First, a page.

• The urgent need for monetary reform
  • The influence of the press in resisting reform
  • The hypocrisy of the church in failing to fight for social justice

His first sentence announced that his book was “intended for those men and women who prefer to do their own thinking,” and he made a clear statement of intent in his introduction:

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Arresting “Communists” in Auckland, 1932

“It must be evident that a government which does not recognise as a fundamental duty the function of issuing all new money, and of controlling and regulating all money in circulation does not control the affairs of the country, nor is it safeguarding the welfare of the people. Such a government may govern but does not rule, because the real control of the country is in the hands of the ‘Invisible Government’ – the Money Power.”

In November 1935, in the depths of a global economic depression, and suffering more than most its socially destructive effects, New Zealand voters overwhelmingly elected the country’s first Labour Government. The main reason for Labour’s broad appeal, to farmers and owners of small businesses as well as wage-earners and the unemployed, was its “pledge to the people of New Zealand to take control of its own money and credit.” And they were not alone. According to Kelliher, “In Italy, Germany, Russia and Japan money [had] recently been put completely, or almost completely, under control of the governments of those countries.” Such a claim might cause one to wonder whether there was a more sinister agenda behind the demonisation of those countries in years to come. Whatever the case, Sir Henry argued that “There [was] ample evidence of a deliberate and well-planned conspiracy to keep this truth and knowledge from the people by those who hold this all-powerful monopoly to manufacture money and to conceal or disguise the unsoundness and iniquity of the existing system.”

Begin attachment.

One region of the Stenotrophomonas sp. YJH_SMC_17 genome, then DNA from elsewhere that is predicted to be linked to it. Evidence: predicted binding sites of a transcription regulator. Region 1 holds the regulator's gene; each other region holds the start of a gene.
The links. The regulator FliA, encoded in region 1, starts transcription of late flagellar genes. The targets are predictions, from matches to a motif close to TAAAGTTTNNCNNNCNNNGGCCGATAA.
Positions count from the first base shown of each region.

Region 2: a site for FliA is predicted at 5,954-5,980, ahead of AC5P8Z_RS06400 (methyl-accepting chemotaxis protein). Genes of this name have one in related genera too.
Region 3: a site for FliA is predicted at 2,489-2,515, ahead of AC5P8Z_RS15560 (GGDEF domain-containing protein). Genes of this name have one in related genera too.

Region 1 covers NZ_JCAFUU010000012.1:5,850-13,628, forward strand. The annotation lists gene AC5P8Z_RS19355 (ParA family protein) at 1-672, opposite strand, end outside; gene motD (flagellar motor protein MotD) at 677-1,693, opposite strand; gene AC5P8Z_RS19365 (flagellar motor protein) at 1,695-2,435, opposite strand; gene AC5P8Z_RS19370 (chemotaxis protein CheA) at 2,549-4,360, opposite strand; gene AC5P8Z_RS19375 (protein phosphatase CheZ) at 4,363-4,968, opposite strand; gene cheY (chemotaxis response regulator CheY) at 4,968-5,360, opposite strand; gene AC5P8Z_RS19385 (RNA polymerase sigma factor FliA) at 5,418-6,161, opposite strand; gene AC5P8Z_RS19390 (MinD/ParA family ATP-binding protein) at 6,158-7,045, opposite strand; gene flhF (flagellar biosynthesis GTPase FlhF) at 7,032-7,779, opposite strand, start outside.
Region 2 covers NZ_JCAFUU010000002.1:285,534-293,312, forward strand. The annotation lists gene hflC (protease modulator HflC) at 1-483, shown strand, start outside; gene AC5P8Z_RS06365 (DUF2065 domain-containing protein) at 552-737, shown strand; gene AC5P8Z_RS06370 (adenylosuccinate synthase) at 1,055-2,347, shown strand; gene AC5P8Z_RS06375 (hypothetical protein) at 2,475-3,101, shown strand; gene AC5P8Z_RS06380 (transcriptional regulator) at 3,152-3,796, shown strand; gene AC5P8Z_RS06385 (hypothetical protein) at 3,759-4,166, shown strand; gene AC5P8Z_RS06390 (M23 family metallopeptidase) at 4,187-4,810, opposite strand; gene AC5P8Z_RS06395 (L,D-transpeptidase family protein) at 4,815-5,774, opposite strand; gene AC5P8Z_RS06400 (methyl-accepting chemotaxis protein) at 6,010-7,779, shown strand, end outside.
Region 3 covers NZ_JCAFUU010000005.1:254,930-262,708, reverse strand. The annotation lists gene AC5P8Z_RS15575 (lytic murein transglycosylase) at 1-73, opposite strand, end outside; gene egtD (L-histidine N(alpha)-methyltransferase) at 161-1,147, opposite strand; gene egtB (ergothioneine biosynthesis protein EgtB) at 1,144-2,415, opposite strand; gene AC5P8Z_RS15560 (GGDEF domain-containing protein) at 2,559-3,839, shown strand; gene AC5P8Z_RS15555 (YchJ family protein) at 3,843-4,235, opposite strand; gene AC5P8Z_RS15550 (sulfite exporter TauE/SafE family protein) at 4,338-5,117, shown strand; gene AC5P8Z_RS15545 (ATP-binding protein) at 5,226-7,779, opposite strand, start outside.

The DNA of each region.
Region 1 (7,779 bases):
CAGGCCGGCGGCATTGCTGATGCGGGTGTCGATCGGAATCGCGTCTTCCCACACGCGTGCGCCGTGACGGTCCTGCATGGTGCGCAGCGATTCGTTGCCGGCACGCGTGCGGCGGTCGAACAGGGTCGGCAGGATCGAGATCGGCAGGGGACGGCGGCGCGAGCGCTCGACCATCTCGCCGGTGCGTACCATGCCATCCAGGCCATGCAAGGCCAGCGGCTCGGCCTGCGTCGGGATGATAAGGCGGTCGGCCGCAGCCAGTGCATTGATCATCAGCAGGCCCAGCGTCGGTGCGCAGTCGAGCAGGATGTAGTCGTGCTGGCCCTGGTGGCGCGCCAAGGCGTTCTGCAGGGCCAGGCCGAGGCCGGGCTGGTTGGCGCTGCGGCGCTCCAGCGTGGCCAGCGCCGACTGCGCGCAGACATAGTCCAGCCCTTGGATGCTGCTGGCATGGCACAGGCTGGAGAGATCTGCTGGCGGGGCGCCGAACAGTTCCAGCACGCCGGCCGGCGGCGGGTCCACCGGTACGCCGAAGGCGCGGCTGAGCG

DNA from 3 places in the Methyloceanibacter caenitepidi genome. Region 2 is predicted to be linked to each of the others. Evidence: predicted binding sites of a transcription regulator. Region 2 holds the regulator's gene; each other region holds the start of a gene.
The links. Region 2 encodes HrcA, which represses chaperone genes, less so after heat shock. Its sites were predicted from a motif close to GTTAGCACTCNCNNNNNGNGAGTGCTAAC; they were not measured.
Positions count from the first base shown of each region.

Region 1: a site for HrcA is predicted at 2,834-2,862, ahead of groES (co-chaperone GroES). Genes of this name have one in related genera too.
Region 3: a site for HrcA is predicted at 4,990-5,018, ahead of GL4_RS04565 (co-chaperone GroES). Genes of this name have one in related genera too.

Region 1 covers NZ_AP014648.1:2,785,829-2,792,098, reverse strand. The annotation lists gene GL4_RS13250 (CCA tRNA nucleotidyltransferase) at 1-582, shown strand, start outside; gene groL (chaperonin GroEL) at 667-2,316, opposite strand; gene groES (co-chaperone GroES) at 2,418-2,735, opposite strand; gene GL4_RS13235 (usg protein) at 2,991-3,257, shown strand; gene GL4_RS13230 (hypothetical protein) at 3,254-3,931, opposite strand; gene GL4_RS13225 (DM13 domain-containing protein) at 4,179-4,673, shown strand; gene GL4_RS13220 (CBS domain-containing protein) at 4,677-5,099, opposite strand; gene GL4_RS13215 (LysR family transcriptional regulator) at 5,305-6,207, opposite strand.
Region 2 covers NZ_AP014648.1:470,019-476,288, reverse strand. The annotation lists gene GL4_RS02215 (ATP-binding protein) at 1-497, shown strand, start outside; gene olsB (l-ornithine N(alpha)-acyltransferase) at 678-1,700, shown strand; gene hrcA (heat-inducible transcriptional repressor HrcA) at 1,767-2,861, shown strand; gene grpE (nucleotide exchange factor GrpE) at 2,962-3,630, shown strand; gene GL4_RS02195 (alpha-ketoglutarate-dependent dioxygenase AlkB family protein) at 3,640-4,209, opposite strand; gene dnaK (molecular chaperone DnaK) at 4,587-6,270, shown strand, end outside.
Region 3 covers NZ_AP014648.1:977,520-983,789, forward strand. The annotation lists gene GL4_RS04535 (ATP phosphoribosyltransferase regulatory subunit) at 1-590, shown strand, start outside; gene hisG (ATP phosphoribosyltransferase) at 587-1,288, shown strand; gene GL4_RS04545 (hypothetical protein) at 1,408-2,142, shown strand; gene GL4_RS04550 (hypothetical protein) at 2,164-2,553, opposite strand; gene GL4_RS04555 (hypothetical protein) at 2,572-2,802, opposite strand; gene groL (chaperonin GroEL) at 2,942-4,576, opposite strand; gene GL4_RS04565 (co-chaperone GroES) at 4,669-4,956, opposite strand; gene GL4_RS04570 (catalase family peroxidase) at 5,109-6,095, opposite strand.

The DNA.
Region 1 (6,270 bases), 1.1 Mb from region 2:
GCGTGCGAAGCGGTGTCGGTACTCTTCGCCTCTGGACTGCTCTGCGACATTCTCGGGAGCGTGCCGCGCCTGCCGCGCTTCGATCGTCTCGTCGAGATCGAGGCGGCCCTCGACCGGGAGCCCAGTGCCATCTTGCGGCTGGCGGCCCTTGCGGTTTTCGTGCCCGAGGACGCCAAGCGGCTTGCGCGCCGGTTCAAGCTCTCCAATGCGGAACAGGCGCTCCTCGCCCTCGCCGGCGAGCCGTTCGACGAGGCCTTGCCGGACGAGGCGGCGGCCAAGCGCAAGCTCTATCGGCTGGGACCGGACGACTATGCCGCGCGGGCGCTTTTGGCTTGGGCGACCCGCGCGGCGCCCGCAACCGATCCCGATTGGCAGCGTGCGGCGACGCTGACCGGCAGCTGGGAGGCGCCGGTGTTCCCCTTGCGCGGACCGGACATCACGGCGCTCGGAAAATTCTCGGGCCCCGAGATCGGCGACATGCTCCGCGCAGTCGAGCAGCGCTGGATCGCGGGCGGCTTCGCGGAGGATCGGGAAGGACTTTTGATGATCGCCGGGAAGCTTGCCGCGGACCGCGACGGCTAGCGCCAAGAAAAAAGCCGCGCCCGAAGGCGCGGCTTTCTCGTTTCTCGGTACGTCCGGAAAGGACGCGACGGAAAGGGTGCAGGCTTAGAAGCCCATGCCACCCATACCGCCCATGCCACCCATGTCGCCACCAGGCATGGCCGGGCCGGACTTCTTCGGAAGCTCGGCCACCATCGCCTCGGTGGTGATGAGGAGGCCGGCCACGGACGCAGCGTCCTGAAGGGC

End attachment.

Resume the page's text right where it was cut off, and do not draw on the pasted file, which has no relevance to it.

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Mickey Sav – The portrait that hung on many a domestic wall in NZ for years afterwards

That New Zealand Government after 1935 did indeed attempt to implement its pledge first and foremost by converting the NZ Reserve Bank into an entirely State institution, then using credit provided thereby to carry out a programme of house building that provided a stimulus to industry, jobs for citizens, and low-cost, high quality housing for the needy. The results of the programme saw that Labour Government beloved by the people, and its Prime Minister, Michael Joseph Savage, elevated to a status bordering on, or possibly exceeding, sainthood.

Sad to say, that programme was a one-off. Kelliher wrote prophetically in his conclusion, “The great privilege, and the still greater responsibility to carry out the wishes of the people, and to bring to full fruition the possibilities and potential effects of this momentous piece of financial legislation [the Reserve Bank Act] rests entirely with the Government. The machinery has been provided, and the future will depend on the full and effective use and wise direction of this machinery in the service of the people.”